Borrowing for police station project approved by Town Meeting members

Oct 21, 2015

Following a lengthy question and answer session, the vast majority of Town Meeting members voted in support of the proposed $8.4 million police station rehabilitation and renovation project.

Architect Allen Lieb fielded questions for more than an hour after presenting a brief history of his work on the project. He presented the three different designs for the station, the various sites he assessed for a potential new building and gave an in-depth explanation of the option favored by town officials.

Lieb stressed that the favored option, which would gut and renovate the existing police station on 249 Russells Mills Road, was also the most cost effective.

Members of the audience asked questions regarding the building’s chance of flooding during a hurricane, if the police station should be more centrally located in town, whether solar panels might be added to the roof and whether the third option would be more cost effective over time.

In his third design, Lieb drafted a new building at the site of the Gidley School. The new building would cost about $14 million. There were a few Town Meeting members who questioned whether that would be a more attractive option because a new station might last longer than renovations to the older structure.

Lieb said the two would have similar lifespans, which would be an average of 40 years.

“At this time, we feel it’s the cheapest way to get the longest life out of the building, taking into consideration all the variables,” said David Tatelbaum, chair of the Finance Committee.

Finance Committee member Doug Roscoe addressed the differences between the two options and why the renovations were favored.

“The Committee felt that this was the least expensive option that would provide a fully functional police building. We can spend three times as much and get a much bigger building, but we think that this will provide a safe building, will last at least 30 years and it will work well. The current building doesn’t work well,” said Roscoe.

“We’re sensitive to bringing to the voters and to Town Meeting a request for money and a debt exclusion. We like to put forward the smallest amount possible that takes care of the job,” he added.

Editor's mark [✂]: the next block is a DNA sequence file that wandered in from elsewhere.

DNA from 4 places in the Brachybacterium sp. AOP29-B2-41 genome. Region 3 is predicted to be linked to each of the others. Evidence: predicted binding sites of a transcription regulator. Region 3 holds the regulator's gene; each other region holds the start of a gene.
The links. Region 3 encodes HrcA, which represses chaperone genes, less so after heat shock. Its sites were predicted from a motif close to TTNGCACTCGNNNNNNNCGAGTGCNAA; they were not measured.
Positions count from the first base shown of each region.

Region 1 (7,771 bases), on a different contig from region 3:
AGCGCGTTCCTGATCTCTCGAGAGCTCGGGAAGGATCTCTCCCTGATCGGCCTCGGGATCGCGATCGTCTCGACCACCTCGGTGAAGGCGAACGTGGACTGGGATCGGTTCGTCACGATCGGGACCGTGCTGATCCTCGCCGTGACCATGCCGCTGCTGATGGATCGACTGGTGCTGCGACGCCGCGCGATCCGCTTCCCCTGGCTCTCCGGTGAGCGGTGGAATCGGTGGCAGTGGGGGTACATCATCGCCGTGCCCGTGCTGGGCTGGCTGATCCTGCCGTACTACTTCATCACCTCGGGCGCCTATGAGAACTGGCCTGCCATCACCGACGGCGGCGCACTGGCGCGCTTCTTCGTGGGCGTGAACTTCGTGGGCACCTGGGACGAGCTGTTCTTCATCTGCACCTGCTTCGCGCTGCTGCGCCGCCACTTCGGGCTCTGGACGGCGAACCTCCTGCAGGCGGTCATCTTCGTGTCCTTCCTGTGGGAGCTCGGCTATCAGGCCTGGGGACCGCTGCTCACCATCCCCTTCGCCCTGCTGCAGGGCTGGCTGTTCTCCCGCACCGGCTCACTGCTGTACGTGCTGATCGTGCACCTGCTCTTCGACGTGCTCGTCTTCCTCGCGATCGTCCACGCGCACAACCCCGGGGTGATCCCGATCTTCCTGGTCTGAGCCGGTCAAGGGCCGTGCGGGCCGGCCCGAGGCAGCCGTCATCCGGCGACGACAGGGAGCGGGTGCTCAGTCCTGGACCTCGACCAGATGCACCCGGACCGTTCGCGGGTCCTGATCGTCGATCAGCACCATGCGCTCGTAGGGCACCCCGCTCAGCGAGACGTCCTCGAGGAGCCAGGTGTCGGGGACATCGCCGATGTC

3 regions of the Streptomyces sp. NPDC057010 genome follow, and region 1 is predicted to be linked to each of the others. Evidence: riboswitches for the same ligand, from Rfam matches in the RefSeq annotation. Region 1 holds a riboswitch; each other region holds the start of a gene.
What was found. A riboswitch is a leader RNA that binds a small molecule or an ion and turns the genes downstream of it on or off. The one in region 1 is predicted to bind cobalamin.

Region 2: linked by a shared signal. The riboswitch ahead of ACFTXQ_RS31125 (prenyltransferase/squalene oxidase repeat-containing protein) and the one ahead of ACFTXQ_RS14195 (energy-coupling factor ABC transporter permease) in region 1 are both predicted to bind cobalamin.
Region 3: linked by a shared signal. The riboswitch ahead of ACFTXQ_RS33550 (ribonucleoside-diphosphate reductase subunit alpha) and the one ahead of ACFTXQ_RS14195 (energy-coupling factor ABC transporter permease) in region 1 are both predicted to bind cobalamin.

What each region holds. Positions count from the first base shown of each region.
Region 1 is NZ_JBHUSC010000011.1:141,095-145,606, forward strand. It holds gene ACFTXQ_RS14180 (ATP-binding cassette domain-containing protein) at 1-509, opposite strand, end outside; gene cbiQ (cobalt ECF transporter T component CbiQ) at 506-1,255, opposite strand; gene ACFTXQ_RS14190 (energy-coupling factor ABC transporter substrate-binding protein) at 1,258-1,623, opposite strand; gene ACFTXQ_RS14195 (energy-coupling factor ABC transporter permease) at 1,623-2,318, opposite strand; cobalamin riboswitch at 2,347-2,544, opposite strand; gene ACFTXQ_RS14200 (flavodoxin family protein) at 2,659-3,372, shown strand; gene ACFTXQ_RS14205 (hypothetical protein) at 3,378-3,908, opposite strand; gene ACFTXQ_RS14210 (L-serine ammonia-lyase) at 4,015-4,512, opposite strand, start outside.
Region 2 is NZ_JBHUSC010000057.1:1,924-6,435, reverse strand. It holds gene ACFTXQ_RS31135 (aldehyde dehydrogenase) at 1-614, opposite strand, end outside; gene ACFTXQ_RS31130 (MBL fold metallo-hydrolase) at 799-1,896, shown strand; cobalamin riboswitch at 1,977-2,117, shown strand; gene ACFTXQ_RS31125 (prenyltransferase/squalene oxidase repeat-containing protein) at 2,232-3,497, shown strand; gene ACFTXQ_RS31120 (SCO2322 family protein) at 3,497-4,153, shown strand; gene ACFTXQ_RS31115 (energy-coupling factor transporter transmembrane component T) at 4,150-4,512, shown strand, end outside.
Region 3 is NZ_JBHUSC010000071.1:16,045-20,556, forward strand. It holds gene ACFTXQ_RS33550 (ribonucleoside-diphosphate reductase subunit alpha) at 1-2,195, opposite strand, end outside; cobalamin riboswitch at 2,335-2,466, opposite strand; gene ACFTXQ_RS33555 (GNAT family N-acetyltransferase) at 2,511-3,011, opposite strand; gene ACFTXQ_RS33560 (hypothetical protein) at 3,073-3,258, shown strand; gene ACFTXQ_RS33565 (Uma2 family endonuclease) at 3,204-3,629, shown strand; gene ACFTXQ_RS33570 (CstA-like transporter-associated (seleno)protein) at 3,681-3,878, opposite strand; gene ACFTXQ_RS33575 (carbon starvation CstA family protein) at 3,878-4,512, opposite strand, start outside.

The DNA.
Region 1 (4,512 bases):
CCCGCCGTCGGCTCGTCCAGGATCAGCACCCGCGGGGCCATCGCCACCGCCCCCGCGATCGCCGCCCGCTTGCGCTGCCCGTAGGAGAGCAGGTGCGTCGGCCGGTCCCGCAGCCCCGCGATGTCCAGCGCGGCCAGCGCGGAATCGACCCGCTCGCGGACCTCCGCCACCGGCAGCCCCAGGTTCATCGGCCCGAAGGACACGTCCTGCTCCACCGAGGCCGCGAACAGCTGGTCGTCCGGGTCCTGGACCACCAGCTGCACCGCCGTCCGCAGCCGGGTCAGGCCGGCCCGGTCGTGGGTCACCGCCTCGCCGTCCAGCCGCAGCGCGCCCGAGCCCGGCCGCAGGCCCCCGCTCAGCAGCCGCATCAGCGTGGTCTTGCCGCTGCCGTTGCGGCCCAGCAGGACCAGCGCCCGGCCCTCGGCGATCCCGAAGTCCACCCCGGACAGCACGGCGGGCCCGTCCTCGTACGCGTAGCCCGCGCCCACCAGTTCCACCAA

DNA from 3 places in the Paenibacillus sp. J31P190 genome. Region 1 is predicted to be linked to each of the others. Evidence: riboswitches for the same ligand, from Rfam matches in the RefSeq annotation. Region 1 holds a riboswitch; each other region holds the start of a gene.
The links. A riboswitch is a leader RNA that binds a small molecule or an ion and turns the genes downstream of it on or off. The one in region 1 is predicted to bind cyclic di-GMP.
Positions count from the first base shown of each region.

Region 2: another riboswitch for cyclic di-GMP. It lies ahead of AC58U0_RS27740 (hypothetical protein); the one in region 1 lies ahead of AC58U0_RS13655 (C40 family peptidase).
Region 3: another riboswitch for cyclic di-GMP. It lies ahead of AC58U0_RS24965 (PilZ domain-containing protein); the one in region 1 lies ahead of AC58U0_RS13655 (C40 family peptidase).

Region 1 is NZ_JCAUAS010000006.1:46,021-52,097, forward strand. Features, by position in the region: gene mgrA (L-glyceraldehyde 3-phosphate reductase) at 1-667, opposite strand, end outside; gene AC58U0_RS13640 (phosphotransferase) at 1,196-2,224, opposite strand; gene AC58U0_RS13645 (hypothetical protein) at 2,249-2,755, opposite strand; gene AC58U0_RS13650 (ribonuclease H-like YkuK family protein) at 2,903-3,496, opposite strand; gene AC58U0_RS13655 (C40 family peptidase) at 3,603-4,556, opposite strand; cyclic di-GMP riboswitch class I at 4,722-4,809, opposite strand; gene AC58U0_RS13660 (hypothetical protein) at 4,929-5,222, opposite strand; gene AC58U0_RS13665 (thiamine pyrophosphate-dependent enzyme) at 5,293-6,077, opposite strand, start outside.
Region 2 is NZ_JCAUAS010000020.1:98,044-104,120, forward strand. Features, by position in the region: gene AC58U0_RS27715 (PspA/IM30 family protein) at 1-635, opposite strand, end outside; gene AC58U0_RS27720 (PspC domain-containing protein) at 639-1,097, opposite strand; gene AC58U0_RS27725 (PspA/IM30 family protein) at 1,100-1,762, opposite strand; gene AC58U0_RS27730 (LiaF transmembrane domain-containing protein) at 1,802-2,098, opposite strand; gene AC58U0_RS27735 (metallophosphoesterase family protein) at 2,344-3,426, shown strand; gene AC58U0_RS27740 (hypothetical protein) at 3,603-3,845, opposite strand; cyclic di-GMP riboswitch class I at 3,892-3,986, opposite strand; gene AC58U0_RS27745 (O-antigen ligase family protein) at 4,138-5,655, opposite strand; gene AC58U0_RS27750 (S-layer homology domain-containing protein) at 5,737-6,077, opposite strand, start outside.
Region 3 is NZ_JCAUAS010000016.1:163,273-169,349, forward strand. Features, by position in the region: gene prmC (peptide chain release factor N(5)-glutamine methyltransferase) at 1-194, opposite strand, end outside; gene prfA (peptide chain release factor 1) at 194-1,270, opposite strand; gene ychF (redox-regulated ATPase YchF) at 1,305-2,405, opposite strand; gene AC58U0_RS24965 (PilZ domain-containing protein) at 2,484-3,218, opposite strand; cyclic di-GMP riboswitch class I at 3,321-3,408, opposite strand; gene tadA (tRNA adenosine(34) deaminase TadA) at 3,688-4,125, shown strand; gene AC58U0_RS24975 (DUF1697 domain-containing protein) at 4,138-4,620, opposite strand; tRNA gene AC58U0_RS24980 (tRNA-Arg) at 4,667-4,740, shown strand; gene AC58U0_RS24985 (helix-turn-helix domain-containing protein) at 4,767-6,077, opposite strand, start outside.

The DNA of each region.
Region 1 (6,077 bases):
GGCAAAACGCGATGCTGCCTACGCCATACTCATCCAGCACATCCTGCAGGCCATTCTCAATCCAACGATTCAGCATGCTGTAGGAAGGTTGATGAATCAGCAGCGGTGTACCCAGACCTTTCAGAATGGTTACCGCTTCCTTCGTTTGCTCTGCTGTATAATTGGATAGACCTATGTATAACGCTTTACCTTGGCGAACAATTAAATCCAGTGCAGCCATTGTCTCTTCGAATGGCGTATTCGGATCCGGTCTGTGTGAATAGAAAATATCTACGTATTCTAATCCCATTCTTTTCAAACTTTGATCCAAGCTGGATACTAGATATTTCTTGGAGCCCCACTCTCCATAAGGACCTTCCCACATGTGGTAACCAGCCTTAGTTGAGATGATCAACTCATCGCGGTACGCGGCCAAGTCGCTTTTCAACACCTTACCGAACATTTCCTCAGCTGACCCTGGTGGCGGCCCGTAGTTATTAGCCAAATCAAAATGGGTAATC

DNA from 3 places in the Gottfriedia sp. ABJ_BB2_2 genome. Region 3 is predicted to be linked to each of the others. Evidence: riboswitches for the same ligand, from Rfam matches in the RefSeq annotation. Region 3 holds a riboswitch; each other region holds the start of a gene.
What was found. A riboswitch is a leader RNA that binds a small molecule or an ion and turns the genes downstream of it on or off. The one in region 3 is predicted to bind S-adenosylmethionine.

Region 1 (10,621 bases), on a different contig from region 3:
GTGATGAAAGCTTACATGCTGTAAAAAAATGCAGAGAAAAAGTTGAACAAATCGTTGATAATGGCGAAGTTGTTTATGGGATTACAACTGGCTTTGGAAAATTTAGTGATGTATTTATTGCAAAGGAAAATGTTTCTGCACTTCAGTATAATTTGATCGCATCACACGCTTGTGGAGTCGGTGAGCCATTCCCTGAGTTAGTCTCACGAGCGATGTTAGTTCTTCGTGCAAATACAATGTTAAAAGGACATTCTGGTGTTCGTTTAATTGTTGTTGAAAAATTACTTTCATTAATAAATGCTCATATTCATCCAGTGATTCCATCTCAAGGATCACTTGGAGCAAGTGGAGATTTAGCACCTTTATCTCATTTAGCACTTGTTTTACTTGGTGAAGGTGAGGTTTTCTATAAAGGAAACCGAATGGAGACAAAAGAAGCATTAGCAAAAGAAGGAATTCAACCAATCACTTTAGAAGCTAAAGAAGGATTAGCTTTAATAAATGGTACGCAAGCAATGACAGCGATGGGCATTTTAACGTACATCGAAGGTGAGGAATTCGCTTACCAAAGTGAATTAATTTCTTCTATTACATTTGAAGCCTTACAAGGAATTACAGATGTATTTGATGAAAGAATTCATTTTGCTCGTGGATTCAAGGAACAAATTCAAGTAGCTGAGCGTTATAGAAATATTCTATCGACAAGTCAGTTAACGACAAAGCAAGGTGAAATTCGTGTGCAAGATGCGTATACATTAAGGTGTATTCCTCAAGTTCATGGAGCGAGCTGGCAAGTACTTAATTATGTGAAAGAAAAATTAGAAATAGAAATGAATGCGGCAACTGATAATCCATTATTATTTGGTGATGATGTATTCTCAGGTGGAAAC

Some Town Meeting members raised concerns about remodeling that was done to the building in 2004 that was done with little oversight and left the building with a mold problem. The station was closed in 2014 when the bacterium legionella was found in the hot water system after an officer became ill with Legionnaires’ disease. Since then, the department has operated out of a modular building located on the property.

Former Select Board member Lara Stone emphasized that encountering similar problems as a result of the new project will be unlikely.

“A lot has changed. This project will have a whole different set of oversight involved in it,” said Stone.

Lieb said that part of the renovation process will include powerwashing and sealing the interior to ensure that mold issues do not return.

Now that the project has been approved in Town Meeting, the fate of the project rides on a debt exclusion vote, which will take place in April during general town elections.

“In terms of the impact, the Town is looking at issuing a 20-year bond to pay for this,” said Town Administrator David Cressman. “The treasurer has estimated for an average house, this $8.4 million bond would add a little under $40 for the first year.”

Cressman said that, with each year, there will be a declining amount taxpayers will owe due to the town’s borrowing practices.

“To give you a point of comparison, right now that same homeowner is paying $43 on [the Dartmouth High School], which was approved about 10 years ago. If we look back at 2012, that same homeowner was paying $71 of their taxes on this building,” said Cressman.

When it came to a vote, less than 20 people were opposed to approving borrowing for the police station project.

“I think Town Meeting did their due diligence tonight in asking all the necessary and appropriate questions,” said Acting Police Chief Robert Szala. “I think they made a conscious decision for the police department as well as the tax payers of the community.”

Szala said that, between now and April’s election, he encourages anyone with concerns or comments about the new building to reach out.